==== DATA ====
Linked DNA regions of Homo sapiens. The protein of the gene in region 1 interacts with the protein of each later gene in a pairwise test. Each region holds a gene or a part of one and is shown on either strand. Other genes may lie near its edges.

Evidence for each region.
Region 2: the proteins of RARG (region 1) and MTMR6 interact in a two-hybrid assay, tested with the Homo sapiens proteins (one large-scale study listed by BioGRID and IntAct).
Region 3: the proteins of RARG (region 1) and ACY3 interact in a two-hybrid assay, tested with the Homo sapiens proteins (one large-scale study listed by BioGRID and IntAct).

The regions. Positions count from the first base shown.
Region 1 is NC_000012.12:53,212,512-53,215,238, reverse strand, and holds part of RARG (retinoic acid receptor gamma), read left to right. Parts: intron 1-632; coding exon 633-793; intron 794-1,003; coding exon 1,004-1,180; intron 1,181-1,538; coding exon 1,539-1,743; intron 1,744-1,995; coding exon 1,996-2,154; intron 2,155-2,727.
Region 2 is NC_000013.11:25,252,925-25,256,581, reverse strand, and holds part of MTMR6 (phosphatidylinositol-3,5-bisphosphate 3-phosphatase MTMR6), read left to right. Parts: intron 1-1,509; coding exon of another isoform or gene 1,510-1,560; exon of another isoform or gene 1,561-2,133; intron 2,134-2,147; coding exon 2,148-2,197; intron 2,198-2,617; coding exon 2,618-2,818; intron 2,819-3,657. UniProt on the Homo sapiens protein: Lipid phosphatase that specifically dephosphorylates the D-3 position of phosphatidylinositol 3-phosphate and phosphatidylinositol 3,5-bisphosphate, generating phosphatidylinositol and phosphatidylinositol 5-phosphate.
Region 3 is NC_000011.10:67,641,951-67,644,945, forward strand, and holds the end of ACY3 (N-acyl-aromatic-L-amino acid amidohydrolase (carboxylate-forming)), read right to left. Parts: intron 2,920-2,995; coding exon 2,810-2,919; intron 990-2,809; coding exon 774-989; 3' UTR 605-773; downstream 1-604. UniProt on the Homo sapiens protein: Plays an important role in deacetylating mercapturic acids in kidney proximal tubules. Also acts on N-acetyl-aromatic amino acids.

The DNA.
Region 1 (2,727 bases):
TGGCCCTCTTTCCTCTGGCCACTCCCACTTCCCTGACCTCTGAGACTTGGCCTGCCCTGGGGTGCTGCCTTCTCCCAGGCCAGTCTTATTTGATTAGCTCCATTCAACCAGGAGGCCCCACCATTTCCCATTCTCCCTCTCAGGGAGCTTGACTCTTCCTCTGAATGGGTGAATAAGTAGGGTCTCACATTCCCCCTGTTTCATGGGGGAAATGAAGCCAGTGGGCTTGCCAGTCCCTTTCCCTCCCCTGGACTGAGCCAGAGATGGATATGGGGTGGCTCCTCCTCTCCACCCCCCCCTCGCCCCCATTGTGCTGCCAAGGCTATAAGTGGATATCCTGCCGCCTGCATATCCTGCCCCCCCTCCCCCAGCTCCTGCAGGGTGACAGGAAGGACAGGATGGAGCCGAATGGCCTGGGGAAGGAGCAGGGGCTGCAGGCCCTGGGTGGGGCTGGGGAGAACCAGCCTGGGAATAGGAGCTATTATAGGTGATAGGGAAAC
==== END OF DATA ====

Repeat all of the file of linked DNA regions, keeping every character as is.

Linked DNA regions of Homo sapiens. The protein of the gene in region 1 interacts with the protein of each later gene in a pairwise test. Each region holds a gene or a part of one and is shown on either strand. Other genes may lie near its edges.

Evidence for each region.
Region 2: the proteins of RARG (region 1) and MTMR6 interact in a two-hybrid assay, tested with the Homo sapiens proteins (one large-scale study listed by BioGRID and IntAct).
Region 3: the proteins of RARG (region 1) and ACY3 interact in a two-hybrid assay, tested with the Homo sapiens proteins (one large-scale study listed by BioGRID and IntAct).

The regions. Positions count from the first base shown.
Region 1 is NC_000012.12:53,212,512-53,215,238, reverse strand, and holds part of RARG (retinoic acid receptor gamma), read left to right. Parts: intron 1-632; coding exon 633-793; intron 794-1,003; coding exon 1,004-1,180; intron 1,181-1,538; coding exon 1,539-1,743; intron 1,744-1,995; coding exon 1,996-2,154; intron 2,155-2,727.
Region 2 is NC_000013.11:25,252,925-25,256,581, reverse strand, and holds part of MTMR6 (phosphatidylinositol-3,5-bisphosphate 3-phosphatase MTMR6), read left to right. Parts: intron 1-1,509; coding exon of another isoform or gene 1,510-1,560; exon of another isoform or gene 1,561-2,133; intron 2,134-2,147; coding exon 2,148-2,197; intron 2,198-2,617; coding exon 2,618-2,818; intron 2,819-3,657. UniProt on the Homo sapiens protein: Lipid phosphatase that specifically dephosphorylates the D-3 position of phosphatidylinositol 3-phosphate and phosphatidylinositol 3,5-bisphosphate, generating phosphatidylinositol and phosphatidylinositol 5-phosphate.
Region 3 is NC_000011.10:67,641,951-67,644,945, forward strand, and holds the end of ACY3 (N-acyl-aromatic-L-amino acid amidohydrolase (carboxylate-forming)), read right to left. Parts: intron 2,920-2,995; coding exon 2,810-2,919; intron 990-2,809; coding exon 774-989; 3' UTR 605-773; downstream 1-604. UniProt on the Homo sapiens protein: Plays an important role in deacetylating mercapturic acids in kidney proximal tubules. Also acts on N-acetyl-aromatic amino acids.

The DNA.
Region 1 (2,727 bases):
TGGCCCTCTTTCCTCTGGCCACTCCCACTTCCCTGACCTCTGAGACTTGGCCTGCCCTGGGGTGCTGCCTTCTCCCAGGCCAGTCTTATTTGATTAGCTCCATTCAACCAGGAGGCCCCACCATTTCCCATTCTCCCTCTCAGGGAGCTTGACTCTTCCTCTGAATGGGTGAATAAGTAGGGTCTCACATTCCCCCTGTTTCATGGGGGAAATGAAGCCAGTGGGCTTGCCAGTCCCTTTCCCTCCCCTGGACTGAGCCAGAGATGGATATGGGGTGGCTCCTCCTCTCCACCCCCCCCTCGCCCCCATTGTGCTGCCAAGGCTATAAGTGGATATCCTGCCGCCTGCATATCCTGCCCCCCCTCCCCCAGCTCCTGCAGGGTGACAGGAAGGACAGGATGGAGCCGAATGGCCTGGGGAAGGAGCAGGGGCTGCAGGCCCTGGGTGGGGCTGGGGAGAACCAGCCTGGGAATAGGAGCTATTATAGGTGATAGGGAAAC